Technology:Good Browsing and Email habits

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This page is a chapter in the book AusPhotography Guide to Safer Computing.
Don't use Microsoft Internet Explorer, or at least avoid it as much as possible. I use Firefox. Limit use of cookies and applets to those few sites that provide services you need. Set your browser to regularly delete cookies. Don't assume a Web site is what it claims to be, unless you've typed in the URL yourself. Make sure the address bar shows the exact address, not a near-miss.

Web sites
Secure Sockets Layer (SSL) encryption (https: sites) does not provide any assurance that the vendor is trustworthy or that its database of customer information is secure.

Think before you do business with a Web site. Limit the financial and personal data you send to Web sites--don't give out information unless you see a value to you. If you don't want to give out personal information, lie. Opt out of marketing notices. If the Web site gives you the option of not storing your information for later use, take it. Use a credit card for online purchases, not a debit card.

Turn off HTML e-mail. Don't automatically assume that any e-mail is from the "From" address.

Delete spam without reading it. Don't open messages with file attachments, unless you know what they contain; immediately delete them.
For best safety don't open cartoons, videos and similar "good for a laugh" files forwarded by your well-meaning friends; again, immediately delete them.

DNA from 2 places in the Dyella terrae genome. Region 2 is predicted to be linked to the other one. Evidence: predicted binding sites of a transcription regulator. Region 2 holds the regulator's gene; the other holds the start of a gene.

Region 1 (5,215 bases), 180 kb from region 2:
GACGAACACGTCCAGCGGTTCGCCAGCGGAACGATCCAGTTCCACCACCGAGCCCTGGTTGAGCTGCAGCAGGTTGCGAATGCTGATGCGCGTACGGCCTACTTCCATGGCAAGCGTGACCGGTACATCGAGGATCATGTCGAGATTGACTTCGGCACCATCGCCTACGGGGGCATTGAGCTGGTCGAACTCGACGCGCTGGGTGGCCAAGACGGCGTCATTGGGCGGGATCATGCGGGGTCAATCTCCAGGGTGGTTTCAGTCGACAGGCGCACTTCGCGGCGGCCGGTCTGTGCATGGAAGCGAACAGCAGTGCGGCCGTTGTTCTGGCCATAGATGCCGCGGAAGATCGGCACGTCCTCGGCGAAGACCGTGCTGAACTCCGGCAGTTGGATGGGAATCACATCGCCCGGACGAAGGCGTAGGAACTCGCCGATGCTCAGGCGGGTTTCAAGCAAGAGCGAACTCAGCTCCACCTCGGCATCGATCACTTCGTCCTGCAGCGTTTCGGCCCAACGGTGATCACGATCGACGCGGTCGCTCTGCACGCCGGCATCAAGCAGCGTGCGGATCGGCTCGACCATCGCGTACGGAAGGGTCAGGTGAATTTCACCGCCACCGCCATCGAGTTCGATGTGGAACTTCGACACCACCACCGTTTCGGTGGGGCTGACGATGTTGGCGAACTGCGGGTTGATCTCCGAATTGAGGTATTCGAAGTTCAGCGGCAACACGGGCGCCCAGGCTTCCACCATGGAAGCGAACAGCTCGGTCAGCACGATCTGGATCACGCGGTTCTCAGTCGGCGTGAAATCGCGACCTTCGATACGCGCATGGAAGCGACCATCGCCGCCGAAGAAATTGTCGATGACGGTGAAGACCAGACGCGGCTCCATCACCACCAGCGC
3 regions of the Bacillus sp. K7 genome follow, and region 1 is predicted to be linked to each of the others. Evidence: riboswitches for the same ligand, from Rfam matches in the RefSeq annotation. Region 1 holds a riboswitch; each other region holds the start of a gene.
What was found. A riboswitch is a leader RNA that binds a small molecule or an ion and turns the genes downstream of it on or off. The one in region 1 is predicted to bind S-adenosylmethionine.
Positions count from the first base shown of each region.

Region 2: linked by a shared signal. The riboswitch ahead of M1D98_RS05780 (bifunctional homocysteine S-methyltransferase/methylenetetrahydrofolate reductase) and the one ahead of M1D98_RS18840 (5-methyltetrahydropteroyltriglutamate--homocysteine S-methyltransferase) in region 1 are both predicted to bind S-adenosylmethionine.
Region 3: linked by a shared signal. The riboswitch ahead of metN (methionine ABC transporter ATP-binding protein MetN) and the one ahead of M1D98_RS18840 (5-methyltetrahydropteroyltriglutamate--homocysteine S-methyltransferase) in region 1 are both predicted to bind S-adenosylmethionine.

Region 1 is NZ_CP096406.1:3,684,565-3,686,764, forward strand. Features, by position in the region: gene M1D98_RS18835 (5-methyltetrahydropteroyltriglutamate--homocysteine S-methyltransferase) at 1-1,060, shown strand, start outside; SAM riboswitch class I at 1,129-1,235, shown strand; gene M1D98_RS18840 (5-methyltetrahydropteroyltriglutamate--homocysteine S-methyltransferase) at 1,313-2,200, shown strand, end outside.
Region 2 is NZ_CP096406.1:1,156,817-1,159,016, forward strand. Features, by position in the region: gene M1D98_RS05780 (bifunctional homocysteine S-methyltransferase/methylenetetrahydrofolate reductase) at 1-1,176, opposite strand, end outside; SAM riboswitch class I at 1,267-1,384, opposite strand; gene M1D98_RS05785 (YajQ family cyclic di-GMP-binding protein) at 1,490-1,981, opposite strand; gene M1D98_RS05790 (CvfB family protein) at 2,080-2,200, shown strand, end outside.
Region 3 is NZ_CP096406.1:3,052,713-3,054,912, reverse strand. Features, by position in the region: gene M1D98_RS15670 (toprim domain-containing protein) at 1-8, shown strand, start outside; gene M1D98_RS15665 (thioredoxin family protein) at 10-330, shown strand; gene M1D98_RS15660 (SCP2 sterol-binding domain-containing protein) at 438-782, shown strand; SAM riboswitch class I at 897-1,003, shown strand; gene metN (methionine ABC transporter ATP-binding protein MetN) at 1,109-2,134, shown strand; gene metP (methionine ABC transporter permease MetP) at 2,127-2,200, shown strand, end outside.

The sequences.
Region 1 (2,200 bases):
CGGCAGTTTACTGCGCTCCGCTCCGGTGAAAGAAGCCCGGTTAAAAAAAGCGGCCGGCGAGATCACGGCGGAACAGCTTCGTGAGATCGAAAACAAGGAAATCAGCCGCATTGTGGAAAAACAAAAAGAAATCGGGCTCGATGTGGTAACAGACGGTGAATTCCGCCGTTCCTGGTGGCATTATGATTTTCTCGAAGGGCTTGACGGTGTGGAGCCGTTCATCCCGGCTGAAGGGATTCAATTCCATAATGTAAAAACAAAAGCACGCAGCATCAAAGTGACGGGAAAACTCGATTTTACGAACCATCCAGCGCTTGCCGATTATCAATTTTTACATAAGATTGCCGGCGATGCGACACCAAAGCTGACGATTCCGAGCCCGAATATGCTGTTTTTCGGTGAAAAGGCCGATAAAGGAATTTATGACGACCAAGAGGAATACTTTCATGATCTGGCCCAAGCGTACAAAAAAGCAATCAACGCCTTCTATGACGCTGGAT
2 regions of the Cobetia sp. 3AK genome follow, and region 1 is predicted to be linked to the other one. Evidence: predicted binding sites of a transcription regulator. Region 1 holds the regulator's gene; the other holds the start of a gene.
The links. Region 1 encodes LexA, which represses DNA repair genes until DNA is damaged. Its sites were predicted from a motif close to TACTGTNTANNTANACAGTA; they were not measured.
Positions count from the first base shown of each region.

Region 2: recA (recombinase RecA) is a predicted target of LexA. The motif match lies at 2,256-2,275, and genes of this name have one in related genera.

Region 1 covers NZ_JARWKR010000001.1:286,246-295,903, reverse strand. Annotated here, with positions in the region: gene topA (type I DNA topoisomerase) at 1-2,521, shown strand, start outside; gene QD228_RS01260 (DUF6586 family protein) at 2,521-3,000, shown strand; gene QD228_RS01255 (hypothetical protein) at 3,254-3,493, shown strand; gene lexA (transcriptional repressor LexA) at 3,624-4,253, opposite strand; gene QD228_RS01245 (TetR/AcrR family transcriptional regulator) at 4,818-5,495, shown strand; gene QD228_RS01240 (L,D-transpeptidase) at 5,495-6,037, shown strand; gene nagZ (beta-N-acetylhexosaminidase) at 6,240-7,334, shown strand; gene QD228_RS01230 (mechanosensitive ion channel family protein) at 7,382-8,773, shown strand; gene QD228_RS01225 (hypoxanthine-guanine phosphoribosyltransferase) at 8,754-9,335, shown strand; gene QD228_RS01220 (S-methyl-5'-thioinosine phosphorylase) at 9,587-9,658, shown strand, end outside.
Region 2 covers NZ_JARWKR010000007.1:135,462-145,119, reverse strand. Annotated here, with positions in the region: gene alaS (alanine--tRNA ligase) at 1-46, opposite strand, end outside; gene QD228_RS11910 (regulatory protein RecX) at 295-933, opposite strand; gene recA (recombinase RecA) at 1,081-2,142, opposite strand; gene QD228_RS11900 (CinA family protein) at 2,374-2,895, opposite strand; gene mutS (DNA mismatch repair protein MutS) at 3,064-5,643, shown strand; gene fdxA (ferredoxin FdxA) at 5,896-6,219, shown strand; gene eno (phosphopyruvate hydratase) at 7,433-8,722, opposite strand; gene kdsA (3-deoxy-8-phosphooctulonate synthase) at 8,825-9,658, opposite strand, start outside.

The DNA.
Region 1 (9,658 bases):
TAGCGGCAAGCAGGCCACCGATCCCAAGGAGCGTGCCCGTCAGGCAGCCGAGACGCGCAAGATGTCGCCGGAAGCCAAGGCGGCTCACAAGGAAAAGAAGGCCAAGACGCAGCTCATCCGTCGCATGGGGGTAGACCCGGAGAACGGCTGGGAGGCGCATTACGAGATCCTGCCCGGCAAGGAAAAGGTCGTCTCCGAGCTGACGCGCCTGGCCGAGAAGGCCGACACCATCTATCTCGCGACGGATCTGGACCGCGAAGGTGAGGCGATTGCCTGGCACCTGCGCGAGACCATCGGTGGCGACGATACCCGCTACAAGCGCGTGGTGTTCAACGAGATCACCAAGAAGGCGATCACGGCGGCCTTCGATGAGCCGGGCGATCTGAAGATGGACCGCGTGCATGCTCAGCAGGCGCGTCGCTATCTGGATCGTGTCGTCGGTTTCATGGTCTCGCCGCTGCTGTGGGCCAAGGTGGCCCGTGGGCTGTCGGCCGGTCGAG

Never click links in e-mail unless you're sure about the e-mail; copy and paste the link into your browser instead.

Avoid Outlook or Outlook Express especially if you don't have email anti-virus capability (AVG and Avast do). A good email client is Thunderbird from the folks who gave us Firefox. Or if you want the Outlook experience Evolution maybe the answer.

If you must use Microsoft Office, enable macro virus protection; in Office 2000 and above, turn the security level to "high" and don't trust any received files unless you have to. If you're using Windows, turn off the "hide file extensions for known file types" option; it lets Trojan horses masquerade as other types of files. Uninstall the Windows Scripting Host if you can get along without it. If you can't, at least change your file associations, so that script files aren't automatically sent to the Scripting Host if you double-click them.

Online Identity
Not everyone is who they appear to be. Even on AP we get people trying to join who are not as they first appear. Due to good forum moderation these users are usually picked up and banned.

You do need to take care of your identity and think about the possibility of people not being who they say they are.

Instant messaging is another way a virus can be put on your system by a file transfer. Be sure (and careful) who you are interacting with in IM chats. Be very careful when sharing confidential or sensitive information.

Even using the Classified's section of this forum please confirm identities by telephone and other means before entering into a transaction. This is why we have the 30 day and 50 post rule to help protect members in that environment.
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